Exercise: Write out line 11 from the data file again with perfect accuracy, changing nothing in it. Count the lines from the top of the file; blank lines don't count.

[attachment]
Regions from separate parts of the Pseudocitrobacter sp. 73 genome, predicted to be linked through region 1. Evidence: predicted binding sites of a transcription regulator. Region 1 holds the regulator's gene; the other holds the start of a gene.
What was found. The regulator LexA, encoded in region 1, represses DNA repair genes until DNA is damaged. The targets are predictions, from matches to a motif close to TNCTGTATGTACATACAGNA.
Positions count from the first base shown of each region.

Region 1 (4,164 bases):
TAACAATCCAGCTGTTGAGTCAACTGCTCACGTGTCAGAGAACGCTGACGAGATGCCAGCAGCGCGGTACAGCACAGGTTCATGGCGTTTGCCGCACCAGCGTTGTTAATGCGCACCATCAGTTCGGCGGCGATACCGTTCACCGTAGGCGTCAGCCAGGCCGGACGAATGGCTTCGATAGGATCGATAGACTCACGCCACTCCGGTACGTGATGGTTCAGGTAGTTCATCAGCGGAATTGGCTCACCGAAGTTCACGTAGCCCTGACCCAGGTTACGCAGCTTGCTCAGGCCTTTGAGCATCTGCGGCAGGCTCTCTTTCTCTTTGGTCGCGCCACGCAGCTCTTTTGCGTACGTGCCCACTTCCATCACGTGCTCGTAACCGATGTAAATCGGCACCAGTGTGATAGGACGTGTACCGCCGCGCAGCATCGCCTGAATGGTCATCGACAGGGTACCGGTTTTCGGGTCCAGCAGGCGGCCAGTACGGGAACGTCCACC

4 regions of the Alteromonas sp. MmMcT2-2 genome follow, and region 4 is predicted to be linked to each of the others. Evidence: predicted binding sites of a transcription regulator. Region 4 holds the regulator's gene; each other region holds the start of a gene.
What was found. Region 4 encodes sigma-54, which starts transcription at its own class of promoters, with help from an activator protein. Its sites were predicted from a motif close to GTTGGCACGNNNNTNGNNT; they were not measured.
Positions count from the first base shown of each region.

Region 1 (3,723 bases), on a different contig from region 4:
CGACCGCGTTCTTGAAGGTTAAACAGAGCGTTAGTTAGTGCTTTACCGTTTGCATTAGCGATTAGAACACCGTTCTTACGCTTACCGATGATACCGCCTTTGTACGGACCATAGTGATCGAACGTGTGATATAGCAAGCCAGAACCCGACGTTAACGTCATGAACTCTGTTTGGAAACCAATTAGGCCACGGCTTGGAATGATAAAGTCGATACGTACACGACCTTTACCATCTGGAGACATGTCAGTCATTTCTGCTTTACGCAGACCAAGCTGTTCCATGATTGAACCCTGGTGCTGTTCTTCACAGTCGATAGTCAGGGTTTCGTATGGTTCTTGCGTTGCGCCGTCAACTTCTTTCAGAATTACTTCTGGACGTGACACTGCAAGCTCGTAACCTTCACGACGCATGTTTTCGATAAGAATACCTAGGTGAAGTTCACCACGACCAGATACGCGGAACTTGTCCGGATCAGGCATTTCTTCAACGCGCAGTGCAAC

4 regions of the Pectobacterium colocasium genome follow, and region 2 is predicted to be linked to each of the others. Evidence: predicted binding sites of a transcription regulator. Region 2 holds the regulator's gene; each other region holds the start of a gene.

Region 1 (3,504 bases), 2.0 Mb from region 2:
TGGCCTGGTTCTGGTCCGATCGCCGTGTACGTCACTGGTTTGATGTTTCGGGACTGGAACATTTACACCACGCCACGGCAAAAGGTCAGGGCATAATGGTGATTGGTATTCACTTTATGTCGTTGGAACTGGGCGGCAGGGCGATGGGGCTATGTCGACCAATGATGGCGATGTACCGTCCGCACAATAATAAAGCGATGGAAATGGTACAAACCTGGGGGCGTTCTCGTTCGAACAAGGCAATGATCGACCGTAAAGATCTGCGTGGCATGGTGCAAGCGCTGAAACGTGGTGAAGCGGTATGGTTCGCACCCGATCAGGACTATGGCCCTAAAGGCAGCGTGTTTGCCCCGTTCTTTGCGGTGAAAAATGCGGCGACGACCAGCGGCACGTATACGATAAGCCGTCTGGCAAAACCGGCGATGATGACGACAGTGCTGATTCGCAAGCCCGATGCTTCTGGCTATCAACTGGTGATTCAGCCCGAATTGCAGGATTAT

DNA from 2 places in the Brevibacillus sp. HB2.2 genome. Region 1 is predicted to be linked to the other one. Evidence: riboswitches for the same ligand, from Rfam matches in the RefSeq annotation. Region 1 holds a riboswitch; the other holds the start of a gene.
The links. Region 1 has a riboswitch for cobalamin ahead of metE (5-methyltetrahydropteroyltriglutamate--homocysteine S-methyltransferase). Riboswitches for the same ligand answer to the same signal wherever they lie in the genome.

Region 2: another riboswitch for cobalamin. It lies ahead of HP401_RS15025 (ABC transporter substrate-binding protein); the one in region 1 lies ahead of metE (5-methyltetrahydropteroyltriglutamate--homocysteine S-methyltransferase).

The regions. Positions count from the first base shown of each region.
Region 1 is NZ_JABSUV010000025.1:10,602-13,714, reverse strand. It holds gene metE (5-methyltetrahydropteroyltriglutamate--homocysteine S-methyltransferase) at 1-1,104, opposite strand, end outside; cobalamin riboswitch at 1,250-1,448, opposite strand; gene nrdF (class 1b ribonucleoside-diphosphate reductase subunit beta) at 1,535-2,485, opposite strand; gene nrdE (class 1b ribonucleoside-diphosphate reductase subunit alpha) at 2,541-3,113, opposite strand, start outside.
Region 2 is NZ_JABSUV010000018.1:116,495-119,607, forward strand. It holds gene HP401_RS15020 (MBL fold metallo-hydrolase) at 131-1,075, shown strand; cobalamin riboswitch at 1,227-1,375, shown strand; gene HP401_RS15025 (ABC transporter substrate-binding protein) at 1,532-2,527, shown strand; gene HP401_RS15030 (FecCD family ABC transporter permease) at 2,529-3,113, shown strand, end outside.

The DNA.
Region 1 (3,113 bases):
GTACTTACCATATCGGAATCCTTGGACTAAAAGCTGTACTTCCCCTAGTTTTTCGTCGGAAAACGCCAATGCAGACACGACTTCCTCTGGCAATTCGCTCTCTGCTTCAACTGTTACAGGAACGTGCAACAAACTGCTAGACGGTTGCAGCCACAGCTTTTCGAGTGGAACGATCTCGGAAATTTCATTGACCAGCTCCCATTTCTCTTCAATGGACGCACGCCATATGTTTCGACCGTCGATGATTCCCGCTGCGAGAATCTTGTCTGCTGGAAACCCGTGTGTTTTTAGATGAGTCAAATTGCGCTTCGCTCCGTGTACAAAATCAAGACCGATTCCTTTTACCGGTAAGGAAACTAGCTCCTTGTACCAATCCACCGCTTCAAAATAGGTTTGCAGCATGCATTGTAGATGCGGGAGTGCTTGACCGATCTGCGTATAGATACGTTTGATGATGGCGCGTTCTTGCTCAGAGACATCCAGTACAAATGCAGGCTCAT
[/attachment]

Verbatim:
4 regions of the Pectobacterium colocasium genome follow, and region 2 is predicted to be linked to each of the others. Evidence: predicted binding sites of a transcription regulator. Region 2 holds the regulator's gene; each other region holds the start of a gene.